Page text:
An initial protocol test-bed was constructed, and an example showing the use of an update message was demonstrated at the 2016 3rd IEEE World Forum on the Internet of Things. This implementation consisted of an IoT C2 system: using the Mosquitto broker; a Raspberry Pi 3 as an example device, alongside an example device-side daemon; and a C2 server. Both the daemon and server were implemented using the SRUP library, C++ components and Python scripts, with the inter process communication handled using Apache Thrift.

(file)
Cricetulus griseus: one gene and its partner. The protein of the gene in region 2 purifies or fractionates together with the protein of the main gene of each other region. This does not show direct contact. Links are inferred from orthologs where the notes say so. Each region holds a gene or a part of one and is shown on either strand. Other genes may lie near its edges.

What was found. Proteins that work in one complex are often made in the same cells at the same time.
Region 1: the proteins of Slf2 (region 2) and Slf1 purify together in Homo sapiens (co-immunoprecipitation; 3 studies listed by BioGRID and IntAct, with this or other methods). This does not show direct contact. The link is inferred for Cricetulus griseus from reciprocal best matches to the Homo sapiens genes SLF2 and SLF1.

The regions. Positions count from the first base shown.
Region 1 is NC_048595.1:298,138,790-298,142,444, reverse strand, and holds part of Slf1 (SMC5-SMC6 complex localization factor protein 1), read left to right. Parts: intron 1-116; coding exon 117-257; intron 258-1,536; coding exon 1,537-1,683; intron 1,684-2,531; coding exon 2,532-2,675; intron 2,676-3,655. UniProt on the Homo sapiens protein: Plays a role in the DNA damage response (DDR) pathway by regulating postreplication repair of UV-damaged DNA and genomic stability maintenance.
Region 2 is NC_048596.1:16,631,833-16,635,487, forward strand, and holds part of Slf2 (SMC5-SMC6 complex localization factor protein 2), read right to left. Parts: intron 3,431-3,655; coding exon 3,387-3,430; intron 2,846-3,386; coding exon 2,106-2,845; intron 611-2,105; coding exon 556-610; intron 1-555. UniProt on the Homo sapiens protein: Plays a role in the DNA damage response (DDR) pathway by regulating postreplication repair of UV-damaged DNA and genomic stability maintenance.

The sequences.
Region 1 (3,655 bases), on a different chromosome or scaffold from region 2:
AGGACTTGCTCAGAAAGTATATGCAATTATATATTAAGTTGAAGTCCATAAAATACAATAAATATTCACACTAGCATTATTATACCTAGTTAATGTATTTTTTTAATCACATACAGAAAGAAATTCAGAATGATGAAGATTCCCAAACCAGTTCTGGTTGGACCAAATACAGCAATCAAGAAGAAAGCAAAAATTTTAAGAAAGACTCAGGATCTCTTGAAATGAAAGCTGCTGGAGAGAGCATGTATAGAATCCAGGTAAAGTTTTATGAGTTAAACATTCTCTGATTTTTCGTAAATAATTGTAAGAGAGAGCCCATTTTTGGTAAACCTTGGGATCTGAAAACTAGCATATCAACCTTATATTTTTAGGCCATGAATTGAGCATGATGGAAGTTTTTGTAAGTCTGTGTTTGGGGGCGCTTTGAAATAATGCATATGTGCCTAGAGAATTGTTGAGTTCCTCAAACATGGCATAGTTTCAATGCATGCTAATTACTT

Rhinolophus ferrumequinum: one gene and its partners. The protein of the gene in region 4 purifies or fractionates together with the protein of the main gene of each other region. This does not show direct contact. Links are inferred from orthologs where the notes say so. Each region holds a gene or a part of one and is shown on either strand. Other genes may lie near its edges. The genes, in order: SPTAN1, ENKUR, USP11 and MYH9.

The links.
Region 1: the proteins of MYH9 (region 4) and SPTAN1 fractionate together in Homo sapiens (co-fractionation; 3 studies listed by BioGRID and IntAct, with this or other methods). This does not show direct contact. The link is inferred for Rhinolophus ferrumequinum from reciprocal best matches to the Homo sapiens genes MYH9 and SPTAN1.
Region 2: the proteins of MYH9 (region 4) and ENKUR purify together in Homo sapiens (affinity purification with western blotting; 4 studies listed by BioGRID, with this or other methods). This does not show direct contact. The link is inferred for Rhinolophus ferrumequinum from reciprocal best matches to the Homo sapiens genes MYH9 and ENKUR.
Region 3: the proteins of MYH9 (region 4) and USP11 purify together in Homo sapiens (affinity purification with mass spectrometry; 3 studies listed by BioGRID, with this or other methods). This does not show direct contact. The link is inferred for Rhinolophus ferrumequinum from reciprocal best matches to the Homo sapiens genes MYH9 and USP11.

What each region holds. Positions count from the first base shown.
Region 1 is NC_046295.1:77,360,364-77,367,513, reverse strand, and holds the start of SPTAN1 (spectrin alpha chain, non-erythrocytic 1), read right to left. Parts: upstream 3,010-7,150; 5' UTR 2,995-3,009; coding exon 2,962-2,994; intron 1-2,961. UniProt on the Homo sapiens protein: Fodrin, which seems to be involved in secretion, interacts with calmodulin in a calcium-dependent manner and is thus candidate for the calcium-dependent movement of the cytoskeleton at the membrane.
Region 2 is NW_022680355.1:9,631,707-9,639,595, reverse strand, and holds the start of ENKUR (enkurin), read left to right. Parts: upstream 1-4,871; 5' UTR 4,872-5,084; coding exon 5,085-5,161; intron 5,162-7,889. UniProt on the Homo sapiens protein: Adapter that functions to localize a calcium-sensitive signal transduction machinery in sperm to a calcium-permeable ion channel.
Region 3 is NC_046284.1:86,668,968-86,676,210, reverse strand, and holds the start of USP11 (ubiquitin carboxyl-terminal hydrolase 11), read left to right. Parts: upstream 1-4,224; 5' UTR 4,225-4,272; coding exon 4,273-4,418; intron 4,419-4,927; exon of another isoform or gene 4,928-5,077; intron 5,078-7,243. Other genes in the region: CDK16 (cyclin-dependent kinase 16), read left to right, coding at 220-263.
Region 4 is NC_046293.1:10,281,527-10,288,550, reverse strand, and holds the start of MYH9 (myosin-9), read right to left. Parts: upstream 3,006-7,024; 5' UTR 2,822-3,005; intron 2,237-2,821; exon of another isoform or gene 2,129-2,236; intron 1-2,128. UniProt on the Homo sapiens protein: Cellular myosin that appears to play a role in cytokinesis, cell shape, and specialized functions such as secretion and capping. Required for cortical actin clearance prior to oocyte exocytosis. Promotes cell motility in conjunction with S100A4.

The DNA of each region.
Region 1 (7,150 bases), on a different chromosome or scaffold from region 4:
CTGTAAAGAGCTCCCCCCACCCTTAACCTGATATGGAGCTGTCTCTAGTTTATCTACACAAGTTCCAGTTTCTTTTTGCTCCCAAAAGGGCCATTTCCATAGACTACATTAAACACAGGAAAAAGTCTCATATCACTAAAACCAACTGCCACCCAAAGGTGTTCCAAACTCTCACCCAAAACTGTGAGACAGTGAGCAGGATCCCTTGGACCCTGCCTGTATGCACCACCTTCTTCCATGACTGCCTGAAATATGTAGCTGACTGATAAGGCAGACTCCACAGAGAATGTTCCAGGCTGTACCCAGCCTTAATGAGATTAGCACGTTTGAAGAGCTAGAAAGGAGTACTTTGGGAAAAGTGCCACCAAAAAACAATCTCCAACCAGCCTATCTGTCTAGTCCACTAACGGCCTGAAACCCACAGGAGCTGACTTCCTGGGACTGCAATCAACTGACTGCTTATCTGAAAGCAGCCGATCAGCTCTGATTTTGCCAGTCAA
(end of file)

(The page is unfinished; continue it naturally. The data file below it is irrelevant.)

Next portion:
In this paper, we have shown how the SRUP protocol can be extended through the introduction of additional message-types, to be used as a general-purpose protocol for authenticated IoT communications. We have also proposed some methods that could be utilized to provide a means for physical devices to prove they have an identity corresponding to a logical device within the network, using either human or a machine-in-the loop methods. Full details of all the message types within the SRUP protocol may be found in the protocol specification document. The source code for the latest version of the library and an example implementation of the device-side daemon, as well as C2 server are all released under the terms of the MIT open licence.

Source: University of Southampton
Authors: Andrew John Poulter | Steven J. Johnson | Simon J. Cox